Anglican Church of Canada
Proper 2, January 18, 2015
With today’s gospel reading we move from the high drama of the past weeks to something more everyday: from the great stories of Christ’s miraculous birth and baptism at the Jordan, with their angels and exotic magi on camels and spectacular voices from heaven, to an ordinary tale of strangers meeting strangers, a story that could, and in fact does, happen all the time in our lives.
There’s a similar kind of effect if we sit down and start reading John’s gospel through. It begins, of course, with the mighty words: in the beginning was the Word. It continues with the powerful prophetic testimony of John the Baptist to Jesus: this is the Lamb of God, this is the Son of God. And then, in chapter two, we move on to the first of Jesus’s great miracles, the wedding at Cana. But before we get there, we have this little down-to-earth digression about the first disciples finding their way to Jesus: first Andrew, then Peter, and then Philip and Nathaniel. The message is clear: this stuff is important too. All the grand inspiring stories of our faith lead us back to the everyday matters of how we relate to one another, in all its banal awkwardness.
Because they are awkward, these stories. The passage just before the one we heard tells of John the Baptist pointing Jesus out to two of his disciples – so they start to follow him home, like a couple of stray dogs. When Jesus turns around to ask them what they want, they can only think to answer “Teacher, where are you staying?”, like a couple of stalkers. Awkward! Or take Nathaniel. When Philip tells him about Jesus, he just blurts out “Can anything good come out of Nazareth?” I bet that’s a question he came to regret – especially because it wasn’t forgotten, but passed down until it became part of the gospel story. It wouldn’t surprise me if they had teased him about it. If every now and then, as he followed Jesus as one of his disciples, the others turned to him and said “Well, Nathaniel, can anything good come out of Nazareth?” And then there’s that weird business about Jesus seeing him under the figtree. We don’t know what that’s about, that is between Nathaniel and Jesus – except that whatever thoughts or prayers Nathaniel was having under the figtree, he thought he was alone, and yet Jesus apparently knows about them. Awkward!
And yet it is precisely the kind of awkwardness that happens all the time when we meet new people. I don’t know about you, but this feels awfully familiar to me. There is so much potential for blurting out the wrong thing. We usually want to make a good impression, so that can turn up the anxiety a notch or two. Meanwhile, there is a lot of sizing each other up going on, a lot of it at an unconscious level. We are looking for a way to relate to this new person, something to talk about that will interest them, a tone to take that will put them at ease. And so we start seizing clues and jumping to conclusions about them. And sometimes we get it wrong, and end up blurting out something, and even as we are saying it, we’re thinking to ourselves, I sound like a blithering idiot, shut up already.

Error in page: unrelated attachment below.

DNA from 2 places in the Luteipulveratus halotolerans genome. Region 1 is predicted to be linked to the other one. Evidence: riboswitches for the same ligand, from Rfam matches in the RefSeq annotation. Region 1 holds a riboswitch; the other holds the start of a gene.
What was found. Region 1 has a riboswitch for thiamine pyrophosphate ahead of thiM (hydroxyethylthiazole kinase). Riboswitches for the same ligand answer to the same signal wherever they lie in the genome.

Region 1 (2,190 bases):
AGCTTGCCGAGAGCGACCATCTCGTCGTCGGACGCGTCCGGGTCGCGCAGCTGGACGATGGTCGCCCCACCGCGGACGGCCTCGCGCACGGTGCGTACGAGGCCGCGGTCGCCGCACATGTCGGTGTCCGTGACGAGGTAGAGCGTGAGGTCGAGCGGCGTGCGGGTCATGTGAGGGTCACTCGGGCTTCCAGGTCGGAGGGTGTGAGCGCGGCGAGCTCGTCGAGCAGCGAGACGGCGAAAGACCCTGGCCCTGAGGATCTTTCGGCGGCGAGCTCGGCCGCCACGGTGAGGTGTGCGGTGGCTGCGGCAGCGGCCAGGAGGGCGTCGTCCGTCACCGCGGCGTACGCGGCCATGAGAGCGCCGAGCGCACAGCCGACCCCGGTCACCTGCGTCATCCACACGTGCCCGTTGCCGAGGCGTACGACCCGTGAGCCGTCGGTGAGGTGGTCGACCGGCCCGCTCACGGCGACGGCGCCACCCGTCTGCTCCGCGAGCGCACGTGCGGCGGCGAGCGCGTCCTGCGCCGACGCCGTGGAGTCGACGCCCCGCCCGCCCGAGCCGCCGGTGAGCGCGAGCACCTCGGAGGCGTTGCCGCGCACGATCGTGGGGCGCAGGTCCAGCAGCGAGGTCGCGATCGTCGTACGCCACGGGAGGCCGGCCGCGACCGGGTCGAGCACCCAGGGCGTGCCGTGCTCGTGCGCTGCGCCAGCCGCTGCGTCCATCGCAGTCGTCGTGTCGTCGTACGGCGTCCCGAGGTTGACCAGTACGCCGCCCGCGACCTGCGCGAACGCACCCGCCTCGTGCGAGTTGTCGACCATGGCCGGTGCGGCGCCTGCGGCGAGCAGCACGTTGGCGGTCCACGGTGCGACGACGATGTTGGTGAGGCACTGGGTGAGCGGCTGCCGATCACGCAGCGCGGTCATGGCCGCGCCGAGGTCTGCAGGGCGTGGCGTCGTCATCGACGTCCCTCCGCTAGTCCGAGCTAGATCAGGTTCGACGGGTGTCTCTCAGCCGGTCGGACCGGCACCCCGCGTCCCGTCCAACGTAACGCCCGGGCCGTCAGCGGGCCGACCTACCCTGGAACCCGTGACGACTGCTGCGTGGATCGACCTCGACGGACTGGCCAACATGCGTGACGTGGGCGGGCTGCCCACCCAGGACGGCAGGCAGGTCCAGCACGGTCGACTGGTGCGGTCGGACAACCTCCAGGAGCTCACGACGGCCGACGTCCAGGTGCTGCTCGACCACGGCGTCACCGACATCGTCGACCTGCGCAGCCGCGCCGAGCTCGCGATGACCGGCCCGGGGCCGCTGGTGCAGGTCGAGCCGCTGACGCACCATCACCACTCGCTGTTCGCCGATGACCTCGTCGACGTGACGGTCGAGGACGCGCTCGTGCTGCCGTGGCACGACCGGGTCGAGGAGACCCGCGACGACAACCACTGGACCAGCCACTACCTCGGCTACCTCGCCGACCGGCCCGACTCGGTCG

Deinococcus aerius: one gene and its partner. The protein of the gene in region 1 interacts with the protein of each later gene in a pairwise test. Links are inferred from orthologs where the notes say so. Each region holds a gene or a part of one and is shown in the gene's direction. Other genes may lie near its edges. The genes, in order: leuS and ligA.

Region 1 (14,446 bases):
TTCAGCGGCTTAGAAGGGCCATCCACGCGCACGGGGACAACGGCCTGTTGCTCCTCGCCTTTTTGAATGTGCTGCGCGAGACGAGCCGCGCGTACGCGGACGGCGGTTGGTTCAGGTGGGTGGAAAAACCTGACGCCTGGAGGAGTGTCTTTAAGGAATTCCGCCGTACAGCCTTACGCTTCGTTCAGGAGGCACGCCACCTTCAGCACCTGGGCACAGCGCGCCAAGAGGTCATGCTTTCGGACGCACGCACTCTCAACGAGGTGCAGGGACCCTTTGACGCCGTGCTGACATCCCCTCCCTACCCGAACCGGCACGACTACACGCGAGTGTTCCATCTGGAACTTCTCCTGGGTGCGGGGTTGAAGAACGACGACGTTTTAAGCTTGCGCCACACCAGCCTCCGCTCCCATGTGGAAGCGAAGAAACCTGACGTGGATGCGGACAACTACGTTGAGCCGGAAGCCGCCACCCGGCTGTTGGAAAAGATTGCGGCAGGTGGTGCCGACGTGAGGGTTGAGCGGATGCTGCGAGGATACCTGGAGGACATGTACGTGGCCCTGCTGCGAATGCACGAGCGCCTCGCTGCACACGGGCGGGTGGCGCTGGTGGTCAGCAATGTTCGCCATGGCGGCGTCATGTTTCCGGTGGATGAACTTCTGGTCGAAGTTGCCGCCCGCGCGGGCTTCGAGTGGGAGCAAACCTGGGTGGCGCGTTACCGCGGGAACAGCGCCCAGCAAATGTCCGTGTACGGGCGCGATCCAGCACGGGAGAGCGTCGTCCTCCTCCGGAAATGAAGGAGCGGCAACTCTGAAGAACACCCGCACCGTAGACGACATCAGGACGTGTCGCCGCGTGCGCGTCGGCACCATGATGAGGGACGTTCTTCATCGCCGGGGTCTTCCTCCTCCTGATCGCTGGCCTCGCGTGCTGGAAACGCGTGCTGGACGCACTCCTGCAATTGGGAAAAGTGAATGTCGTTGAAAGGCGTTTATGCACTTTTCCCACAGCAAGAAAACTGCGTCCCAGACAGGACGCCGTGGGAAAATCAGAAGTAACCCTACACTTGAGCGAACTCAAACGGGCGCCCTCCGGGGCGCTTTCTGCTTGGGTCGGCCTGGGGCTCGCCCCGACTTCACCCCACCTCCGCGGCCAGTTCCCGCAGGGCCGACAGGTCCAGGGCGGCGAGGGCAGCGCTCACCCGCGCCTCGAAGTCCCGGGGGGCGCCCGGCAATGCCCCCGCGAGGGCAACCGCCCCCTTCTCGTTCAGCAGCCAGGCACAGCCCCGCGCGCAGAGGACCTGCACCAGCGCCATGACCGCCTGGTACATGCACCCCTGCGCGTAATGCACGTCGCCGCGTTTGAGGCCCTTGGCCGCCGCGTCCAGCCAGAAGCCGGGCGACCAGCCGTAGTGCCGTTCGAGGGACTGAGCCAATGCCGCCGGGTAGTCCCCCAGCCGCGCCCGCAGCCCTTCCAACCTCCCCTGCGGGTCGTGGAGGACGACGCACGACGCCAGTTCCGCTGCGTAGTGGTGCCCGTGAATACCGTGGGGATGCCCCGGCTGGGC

Now, clearly some of us are better at this than others. There are those who seem to have to gift of moving up effortlessly to strangers, of finding just the right tone to put them at their ease. That is a real gift, to be valued by the whole community. Others of us hold back more, and then we move in, blathering away, and eventually we find our way, but it can feel awkward. Still others find the whole business of approaching strangers too anxiety-provoking, and prefer to stick with the people they know, if possible. Not that we can’t say stupid things to them, as well, but they know us, it won’t change their opinion of us that much.
Except of course that we lose out. As a naturally relatively shy person, I have experienced so often over the years this loss. For every failure of nerve, for every refusal to face the awkwardness of that initial encounter, there is the loss of another potential relationship. That person, with their particular story and way of looking at the world, their particular insights and sense of humour, is a potential enrichment to my life.
I love the fact that our sacred scriptures acknowledge the awkwardness of getting to know new people. It’s right there, with the disciples nervously saying stupid things. But I appreciate also what is behind these stories if we go a little deeper: these are also stories about the potential that people, that strangers have.
Certainly it is about the disciples recognizing something of the potential in Jesus. John sees it first, pointing him out to his disciples as the Lamb of God. Interesting that John sends his disciples to follow Jesus, but doesn’t go himself. And then the disciples themselves have obviously seen something in Jesus. They may not be able to say why they are following him home, but there is something there. Nathaniel is struck that Jesus saw him under the figtree, though Jesus’s response is also interesting: basically, “you ain’t seen nothing yet.”